County council warns of difficulties over spending review

North Yorkshire County Council has warned of difficult decisions ahead as a result of the Chancellor’s Comprehensive Spending Review.

The review squeezes the council’s budget further and therefore presents considerable challenges.

  • More than a quarter of the county’s adult population is over the age of 65 and every year the population of older people increases, and with it the demand for the care and support which the council provides.
  • North Yorkshire had appealed to the Government ahead of the review to protect social care spending. While the county welcomes the Chancellor’s announcement that councils can choose to levy a social care precept of two per cent on council tax, this receipt will be dwarfed by the Government’s introduction of the national living wage.


The county council also welcomes increased funding for the Better Care Fund, which enables health and social care to work together more effectively. However, in the past the Better Care Fund has not materialised fully in the county council’s finances.

County Councillor Carl Les, North Yorkshire’s Leader said:

While we are always reluctant to raise council tax. We will have to consider this step if we are to protect the most vulnerable in our society. However, even if we take this decision the levy will not give us the stretch to provide the services we need for a growing population, including care for the county’s increasing numbers of the elderly and frail.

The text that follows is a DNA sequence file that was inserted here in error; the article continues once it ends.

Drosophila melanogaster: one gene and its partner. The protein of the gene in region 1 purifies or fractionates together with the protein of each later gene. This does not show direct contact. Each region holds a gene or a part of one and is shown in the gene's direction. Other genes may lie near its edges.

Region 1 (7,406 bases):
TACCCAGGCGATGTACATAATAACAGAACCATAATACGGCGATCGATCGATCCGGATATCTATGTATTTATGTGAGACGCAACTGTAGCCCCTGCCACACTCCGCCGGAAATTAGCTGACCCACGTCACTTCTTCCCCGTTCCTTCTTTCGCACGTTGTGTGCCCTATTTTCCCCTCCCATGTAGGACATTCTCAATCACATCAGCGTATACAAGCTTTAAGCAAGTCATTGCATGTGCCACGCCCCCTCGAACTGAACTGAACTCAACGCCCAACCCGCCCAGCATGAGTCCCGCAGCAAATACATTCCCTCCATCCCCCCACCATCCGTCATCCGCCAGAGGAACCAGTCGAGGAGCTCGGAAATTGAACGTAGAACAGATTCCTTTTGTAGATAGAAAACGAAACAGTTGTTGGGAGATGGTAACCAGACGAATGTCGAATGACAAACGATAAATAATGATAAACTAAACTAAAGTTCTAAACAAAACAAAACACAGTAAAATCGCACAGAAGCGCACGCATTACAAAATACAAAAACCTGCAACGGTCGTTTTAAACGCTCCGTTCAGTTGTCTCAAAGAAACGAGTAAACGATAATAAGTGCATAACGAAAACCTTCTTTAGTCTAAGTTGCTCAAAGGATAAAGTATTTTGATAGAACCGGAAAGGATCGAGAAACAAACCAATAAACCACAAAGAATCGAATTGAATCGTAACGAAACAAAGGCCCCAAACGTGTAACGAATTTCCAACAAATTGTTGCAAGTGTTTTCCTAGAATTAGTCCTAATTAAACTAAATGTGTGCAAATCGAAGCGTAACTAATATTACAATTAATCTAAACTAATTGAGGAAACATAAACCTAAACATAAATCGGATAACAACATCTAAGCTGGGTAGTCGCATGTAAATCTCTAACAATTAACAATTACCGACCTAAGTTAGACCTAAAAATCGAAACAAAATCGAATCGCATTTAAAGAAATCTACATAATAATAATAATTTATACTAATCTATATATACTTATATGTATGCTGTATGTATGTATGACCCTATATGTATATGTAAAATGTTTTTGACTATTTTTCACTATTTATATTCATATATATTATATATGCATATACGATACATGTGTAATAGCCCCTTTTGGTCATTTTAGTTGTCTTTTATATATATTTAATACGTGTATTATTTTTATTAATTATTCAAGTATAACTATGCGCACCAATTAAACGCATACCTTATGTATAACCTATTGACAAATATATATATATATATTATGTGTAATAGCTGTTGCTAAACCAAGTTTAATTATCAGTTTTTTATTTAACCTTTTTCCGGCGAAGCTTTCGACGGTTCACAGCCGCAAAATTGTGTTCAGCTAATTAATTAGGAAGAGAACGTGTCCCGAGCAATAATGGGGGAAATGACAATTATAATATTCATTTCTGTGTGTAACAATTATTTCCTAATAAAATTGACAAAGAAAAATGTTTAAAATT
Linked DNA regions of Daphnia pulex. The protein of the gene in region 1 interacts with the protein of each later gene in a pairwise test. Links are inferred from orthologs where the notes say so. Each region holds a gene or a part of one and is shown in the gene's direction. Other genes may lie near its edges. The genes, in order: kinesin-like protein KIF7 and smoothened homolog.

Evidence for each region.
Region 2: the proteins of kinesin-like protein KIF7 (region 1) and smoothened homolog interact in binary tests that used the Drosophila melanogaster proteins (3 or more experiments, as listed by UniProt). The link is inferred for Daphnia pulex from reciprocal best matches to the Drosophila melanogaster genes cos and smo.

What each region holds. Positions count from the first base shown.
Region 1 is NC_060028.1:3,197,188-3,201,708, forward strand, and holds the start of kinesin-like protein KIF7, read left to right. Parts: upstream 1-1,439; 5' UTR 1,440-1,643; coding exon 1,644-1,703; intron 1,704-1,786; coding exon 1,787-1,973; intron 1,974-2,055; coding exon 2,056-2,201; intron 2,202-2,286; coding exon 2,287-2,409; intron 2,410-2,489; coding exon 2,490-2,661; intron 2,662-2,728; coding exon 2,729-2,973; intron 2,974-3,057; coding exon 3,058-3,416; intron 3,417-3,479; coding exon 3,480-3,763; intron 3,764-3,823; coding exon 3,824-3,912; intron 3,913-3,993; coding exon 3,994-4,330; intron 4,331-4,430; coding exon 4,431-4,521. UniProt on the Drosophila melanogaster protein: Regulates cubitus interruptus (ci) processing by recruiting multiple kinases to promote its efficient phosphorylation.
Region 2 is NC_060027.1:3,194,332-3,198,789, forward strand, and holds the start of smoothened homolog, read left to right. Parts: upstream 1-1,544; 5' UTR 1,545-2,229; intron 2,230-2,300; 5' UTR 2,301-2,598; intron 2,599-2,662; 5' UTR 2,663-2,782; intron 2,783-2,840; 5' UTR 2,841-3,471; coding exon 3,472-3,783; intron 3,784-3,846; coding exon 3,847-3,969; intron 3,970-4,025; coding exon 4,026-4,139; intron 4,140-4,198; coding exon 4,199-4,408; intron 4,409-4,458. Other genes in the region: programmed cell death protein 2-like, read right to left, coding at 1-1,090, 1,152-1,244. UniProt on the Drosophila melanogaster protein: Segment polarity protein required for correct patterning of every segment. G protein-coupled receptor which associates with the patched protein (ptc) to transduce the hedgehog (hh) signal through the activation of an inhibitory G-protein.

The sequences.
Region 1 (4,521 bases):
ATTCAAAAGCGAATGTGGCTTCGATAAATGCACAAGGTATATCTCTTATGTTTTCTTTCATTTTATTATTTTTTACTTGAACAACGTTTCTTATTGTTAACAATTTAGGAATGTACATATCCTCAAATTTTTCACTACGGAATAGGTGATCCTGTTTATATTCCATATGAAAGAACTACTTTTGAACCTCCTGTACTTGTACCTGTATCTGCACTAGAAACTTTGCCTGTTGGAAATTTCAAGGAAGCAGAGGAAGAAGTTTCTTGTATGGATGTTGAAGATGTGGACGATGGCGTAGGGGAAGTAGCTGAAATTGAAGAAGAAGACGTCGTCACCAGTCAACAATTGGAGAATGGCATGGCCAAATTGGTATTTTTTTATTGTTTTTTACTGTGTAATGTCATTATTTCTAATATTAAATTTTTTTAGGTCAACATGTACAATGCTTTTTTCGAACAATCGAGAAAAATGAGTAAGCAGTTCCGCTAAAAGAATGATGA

In addition, North Yorkshire has one of the lowest council tax receipts out of 27 shire authorities and the 2pc precept will therefore raise less revenue relative to other councils with higher council tax.

Moreover the spending review has delivered two further and unexpected financial challenges to the county council’s already squeezed budget.

The apprenticeship levy on employers could cost the county council up to £1m. Moreover the Government plan outlined in today’s review to withdraw the education services grant, which covers local authority support for schools, represents a further reduction for the authority of up to £7m.



The county council is already half way through a savings-through-change programme to deliver £170m in cuts – one third of its budget – by 2020. In this year alone the county council will deliver savings of nearly £24m. Yesterday’s spending review means that in reality there will be no let-up in austerity for local authorities.

Cllr Les said:

It seems apparent from the Chancellor’s statement yesterday that we face a tough settlement in the coming years. By the end of the decade it looks like the council will no longer receive any funding direct from Government at all. But we will know more in coming months as the detail of these announcements becomes clearer.


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